Our daily editions ended December 31, 2013.

We’re evaluating the lessons from the past eighteen months and the current Evening Edition model. Thank you for your support.

Thursday, November 7, 2013

PM Says Mubarak to Stay Under House Arrest

In August, after a judge ordered the release of former Egyptian President Hosni Mubarak, interim Prime Minister Hazem El-Beblawi placed the former president under house arrest. In comments published in local media today, Beblawi said that Mubarak will remain under house arrest, even after the government lifts the state of emergency law, which is set to be repealed on November 14. Legal experts are questioning this decision, as the choice to keep Mubarak under house arrest was only permissible because of the special circumstances of the emergency law. Mubarak is currently charged with the murders of protesters during the January 2011 revolution, and is in a military hospital in the Cairo suburb of Maadi.

New Study Suggests Arafat Was Poisoned

According to a new study by Swiss scientists, Yasser Arafat’s body possesses extremely high levels of radioactive polonium-210. These unexpectedly high levels suggest that the Palestinian leader may have been poisoned. “It’s what killed him,” said David Barclay, a British forensic scientist. “I don’t think there is any doubt at all.” The Israeli government dismissed the report, adding that they were “not involved in any way.” Arafat’s widow called the poisoning “the crime of the century.” The Swiss report has been handed to French investigators who are continuing an investigation into Arafat’s death.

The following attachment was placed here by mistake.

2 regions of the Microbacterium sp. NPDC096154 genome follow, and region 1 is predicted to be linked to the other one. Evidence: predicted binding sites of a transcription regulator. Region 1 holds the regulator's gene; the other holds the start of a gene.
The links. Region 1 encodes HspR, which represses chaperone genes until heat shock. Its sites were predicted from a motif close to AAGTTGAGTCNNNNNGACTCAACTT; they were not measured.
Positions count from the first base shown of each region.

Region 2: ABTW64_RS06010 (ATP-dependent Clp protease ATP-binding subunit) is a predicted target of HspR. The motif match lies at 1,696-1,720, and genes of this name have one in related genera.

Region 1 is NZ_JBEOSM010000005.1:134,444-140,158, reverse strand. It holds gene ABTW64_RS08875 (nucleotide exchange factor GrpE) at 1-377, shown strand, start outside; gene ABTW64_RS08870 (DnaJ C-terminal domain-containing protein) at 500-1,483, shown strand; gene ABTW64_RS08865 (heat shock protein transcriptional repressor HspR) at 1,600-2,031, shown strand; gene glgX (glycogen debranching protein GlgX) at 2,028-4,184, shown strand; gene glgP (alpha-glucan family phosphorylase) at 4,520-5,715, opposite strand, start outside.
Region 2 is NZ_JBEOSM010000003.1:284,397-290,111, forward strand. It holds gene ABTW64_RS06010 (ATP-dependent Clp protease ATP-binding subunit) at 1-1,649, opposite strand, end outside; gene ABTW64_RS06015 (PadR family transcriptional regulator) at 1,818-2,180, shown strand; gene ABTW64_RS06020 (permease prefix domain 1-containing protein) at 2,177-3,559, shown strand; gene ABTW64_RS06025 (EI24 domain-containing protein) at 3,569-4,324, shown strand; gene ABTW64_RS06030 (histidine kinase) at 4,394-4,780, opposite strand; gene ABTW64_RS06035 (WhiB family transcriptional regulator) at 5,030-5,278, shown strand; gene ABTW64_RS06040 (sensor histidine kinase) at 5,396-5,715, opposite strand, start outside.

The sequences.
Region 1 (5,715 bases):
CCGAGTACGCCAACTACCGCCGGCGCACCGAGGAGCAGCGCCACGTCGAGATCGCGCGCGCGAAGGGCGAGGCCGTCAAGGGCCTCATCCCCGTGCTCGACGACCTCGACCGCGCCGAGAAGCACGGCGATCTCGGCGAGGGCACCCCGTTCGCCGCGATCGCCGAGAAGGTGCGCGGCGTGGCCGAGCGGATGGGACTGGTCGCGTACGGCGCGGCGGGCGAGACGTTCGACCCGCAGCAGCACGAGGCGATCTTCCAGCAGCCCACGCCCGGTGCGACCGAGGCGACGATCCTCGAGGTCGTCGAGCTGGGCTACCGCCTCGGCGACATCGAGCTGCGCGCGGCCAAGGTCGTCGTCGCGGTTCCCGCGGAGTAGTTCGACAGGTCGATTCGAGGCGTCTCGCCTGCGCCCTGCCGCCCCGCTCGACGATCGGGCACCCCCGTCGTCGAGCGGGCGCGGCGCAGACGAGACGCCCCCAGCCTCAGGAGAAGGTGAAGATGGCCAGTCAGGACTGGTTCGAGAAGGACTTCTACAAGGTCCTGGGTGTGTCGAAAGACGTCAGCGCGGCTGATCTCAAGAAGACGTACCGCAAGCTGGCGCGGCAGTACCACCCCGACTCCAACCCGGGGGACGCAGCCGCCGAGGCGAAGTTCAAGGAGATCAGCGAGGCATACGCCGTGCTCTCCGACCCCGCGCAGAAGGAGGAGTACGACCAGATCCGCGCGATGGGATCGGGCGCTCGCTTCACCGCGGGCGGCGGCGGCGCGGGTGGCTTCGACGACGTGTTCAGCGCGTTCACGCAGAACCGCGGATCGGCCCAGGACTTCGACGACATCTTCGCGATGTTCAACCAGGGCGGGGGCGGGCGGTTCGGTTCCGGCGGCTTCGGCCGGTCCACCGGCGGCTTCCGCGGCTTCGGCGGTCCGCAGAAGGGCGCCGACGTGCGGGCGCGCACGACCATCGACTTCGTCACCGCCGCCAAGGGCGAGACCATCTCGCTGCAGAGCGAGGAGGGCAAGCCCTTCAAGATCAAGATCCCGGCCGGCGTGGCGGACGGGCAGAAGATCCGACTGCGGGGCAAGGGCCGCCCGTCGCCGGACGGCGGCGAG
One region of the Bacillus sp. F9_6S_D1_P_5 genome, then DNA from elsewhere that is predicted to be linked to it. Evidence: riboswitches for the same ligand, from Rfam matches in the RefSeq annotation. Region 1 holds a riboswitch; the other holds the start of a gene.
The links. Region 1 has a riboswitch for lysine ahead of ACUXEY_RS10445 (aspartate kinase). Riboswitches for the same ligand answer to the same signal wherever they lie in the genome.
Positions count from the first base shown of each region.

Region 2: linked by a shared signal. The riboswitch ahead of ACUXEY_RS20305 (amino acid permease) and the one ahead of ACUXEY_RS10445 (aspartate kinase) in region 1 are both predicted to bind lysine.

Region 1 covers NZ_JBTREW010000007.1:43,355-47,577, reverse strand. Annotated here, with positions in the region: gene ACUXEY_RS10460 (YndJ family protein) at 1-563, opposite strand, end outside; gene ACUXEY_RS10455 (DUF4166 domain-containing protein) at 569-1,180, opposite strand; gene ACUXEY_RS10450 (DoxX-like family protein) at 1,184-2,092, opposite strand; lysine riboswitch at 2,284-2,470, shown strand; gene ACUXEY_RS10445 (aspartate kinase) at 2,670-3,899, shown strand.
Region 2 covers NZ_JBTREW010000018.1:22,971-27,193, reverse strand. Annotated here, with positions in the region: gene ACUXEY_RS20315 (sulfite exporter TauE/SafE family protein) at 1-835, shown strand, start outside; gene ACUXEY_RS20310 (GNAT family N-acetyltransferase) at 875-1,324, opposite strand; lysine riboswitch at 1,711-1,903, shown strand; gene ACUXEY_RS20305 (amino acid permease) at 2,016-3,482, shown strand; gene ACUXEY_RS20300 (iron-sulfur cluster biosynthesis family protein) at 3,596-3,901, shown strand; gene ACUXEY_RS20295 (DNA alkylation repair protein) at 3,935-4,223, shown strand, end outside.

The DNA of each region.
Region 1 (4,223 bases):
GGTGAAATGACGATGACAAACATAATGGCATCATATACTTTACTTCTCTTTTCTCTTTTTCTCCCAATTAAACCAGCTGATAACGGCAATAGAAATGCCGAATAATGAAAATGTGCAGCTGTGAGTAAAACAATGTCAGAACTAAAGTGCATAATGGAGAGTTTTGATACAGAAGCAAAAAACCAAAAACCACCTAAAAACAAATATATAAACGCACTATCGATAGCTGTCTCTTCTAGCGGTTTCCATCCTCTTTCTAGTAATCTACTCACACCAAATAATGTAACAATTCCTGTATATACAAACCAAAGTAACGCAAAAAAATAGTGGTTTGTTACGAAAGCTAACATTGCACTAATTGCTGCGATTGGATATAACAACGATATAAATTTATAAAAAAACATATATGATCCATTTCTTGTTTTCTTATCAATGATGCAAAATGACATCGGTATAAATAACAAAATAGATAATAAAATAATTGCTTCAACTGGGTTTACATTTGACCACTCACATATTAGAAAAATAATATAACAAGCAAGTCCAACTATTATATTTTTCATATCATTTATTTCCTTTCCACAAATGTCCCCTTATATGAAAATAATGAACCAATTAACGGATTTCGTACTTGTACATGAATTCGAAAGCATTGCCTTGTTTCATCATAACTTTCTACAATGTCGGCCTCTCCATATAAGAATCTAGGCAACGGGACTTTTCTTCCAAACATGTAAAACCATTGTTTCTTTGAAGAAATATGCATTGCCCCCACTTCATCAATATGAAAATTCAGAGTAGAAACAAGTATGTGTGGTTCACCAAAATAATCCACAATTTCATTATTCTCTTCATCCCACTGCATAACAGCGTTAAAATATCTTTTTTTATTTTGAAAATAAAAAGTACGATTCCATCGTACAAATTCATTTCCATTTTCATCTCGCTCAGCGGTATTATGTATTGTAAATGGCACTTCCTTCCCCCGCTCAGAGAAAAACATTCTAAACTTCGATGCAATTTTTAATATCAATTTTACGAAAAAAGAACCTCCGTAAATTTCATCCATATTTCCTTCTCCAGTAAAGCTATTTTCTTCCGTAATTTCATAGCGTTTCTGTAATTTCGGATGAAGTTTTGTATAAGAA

Soldier Killed by Sniper in Northern Sinai

An Egyptian soldier died from a bullet-wound to the head yesterday in the volatile North Sinai region. An official said the nature of the wound indicated that the shot was fired by a sniper from a high altitude. The soldier, a 20-year-old conscript, was killed at a military training camp in Sheikh Zuwayed, where the military has focused their efforts on fighting groups of militants. Since President Mohamed Morsi was deposed in early July, random attacks and acts of violence in the Sinai have increased. Gunmen have targeted state institutions, such as police stations, and infrastructure.

Egypt to Use Webcams to Increase Tourism

A representative of the Egyptian state tourist office said that they were planning to utilize technology such as webcams to convince tourists that it’s safe to return to Egypt. Emphasizing traditional tourist destinations like Luxor, Aswan, and Sharm El Sheikh, Omayma El Husseini said that she was hopeful that the British foreign office would lift its travel advisory to Egypt. After the political unrest of June 30 and its aftermath, Egypt’s tourist numbers significantly dropped; if the situation continues, the country will be in danger of losing 1.5 percent of its GDP by the end of the year.

US Secretary of State Tries to Revive Peace Talks

After a quick trip to Egypt, US Secretary of State John Kerry has spent the last few days in the region, intent on reviving peace talks between Israel and the Palestinians. Kerry helped broker peace talks three months ago, but little progress has been made since then. The Secretary of State has visited  Jordan, Israel and the Palestinian territories over the last few days to try to influence all parties to reach a consensus; the current timetable sets the deadline for an agreement as April, 2014. The US is still pushing for a two-state solution, and Kerry reiterated that the US considers Israeli settlements illegitimate. He also said that if talks failed, the end result would be a continuing, low-grade war.

Share on Twitter    Share on Facebook